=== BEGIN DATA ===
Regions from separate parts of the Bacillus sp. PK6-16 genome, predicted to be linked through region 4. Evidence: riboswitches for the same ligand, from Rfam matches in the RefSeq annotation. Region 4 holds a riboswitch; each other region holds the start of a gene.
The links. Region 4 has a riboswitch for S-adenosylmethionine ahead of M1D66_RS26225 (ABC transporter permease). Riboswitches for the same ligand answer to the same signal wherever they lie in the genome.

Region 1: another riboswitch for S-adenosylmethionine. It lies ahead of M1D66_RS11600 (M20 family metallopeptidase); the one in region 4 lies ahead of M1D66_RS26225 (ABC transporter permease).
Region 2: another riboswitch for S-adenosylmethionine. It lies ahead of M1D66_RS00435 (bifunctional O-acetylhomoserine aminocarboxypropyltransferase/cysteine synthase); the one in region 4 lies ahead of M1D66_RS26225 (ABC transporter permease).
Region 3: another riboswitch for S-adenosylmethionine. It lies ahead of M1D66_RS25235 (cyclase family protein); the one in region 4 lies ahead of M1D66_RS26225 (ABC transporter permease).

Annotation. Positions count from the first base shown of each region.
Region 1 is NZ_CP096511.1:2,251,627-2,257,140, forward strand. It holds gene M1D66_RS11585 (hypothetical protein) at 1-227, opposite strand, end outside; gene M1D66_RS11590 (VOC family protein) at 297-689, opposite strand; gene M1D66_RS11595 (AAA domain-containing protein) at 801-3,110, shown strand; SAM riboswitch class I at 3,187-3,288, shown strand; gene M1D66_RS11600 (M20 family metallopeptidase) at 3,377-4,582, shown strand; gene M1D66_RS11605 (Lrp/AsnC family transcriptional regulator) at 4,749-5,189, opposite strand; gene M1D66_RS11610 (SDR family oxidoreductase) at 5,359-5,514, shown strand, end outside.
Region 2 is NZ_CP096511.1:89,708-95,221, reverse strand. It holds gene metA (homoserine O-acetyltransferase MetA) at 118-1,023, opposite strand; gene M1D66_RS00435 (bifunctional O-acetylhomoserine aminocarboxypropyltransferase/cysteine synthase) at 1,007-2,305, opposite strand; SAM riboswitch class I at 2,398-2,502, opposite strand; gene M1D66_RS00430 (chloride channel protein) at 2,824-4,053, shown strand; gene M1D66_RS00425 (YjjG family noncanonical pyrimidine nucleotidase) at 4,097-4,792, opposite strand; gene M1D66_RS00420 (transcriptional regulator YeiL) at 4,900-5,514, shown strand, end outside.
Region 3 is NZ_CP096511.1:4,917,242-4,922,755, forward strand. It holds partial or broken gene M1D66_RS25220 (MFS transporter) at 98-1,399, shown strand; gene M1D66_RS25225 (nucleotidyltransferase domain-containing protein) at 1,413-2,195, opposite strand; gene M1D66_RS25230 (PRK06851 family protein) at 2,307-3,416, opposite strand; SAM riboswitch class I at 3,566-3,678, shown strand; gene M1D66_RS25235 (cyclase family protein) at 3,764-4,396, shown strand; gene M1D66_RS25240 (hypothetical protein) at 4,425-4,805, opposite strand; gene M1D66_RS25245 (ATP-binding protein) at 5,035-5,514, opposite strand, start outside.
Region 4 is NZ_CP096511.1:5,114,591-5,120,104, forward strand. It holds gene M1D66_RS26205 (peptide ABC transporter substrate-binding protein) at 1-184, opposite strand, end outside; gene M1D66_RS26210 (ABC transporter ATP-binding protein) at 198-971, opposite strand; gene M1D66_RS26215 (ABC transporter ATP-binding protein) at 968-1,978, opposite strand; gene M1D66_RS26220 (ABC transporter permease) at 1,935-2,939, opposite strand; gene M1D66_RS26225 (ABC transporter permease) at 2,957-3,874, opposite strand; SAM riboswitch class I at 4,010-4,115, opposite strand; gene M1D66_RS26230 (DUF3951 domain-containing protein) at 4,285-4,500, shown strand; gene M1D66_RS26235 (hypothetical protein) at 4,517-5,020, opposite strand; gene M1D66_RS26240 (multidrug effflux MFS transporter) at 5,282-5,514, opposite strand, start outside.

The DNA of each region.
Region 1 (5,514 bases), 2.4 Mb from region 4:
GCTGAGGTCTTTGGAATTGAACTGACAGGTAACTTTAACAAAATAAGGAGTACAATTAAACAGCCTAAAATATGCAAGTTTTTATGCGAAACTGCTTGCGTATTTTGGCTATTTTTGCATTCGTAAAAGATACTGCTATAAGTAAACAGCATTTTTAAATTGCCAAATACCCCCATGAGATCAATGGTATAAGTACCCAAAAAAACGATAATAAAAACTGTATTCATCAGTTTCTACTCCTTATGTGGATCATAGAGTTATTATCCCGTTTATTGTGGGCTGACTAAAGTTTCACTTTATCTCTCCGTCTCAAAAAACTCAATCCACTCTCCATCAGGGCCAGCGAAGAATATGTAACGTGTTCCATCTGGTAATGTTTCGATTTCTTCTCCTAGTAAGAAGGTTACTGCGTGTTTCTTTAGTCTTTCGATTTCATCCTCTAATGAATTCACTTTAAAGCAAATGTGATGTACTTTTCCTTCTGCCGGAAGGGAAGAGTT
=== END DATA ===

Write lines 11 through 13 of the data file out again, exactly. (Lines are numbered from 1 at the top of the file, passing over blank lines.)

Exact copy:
The DNA of each region.
Region 1 (5,514 bases), 2.4 Mb from region 4:
GCTGAGGTCTTTGGAATTGAACTGACAGGTAACTTTAACAAAATAAGGAGTACAATTAAACAGCCTAAAATATGCAAGTTTTTATGCGAAACTGCTTGCGTATTTTGGCTATTTTTGCATTCGTAAAAGATACTGCTATAAGTAAACAGCATTTTTAAATTGCCAAATACCCCCATGAGATCAATGGTATAAGTACCCAAAAAAACGATAATAAAAACTGTATTCATCAGTTTCTACTCCTTATGTGGATCATAGAGTTATTATCCCGTTTATTGTGGGCTGACTAAAGTTTCACTTTATCTCTCCGTCTCAAAAAACTCAATCCACTCTCCATCAGGGCCAGCGAAGAATATGTAACGTGTTCCATCTGGTAATGTTTCGATTTCTTCTCCTAGTAAGAAGGTTACTGCGTGTTTCTTTAGTCTTTCGATTTCATCCTCTAATGAATTCACTTTAAAGCAAATGTGATGTACTTTTCCTTCTGCCGGAAGGGAAGAGTT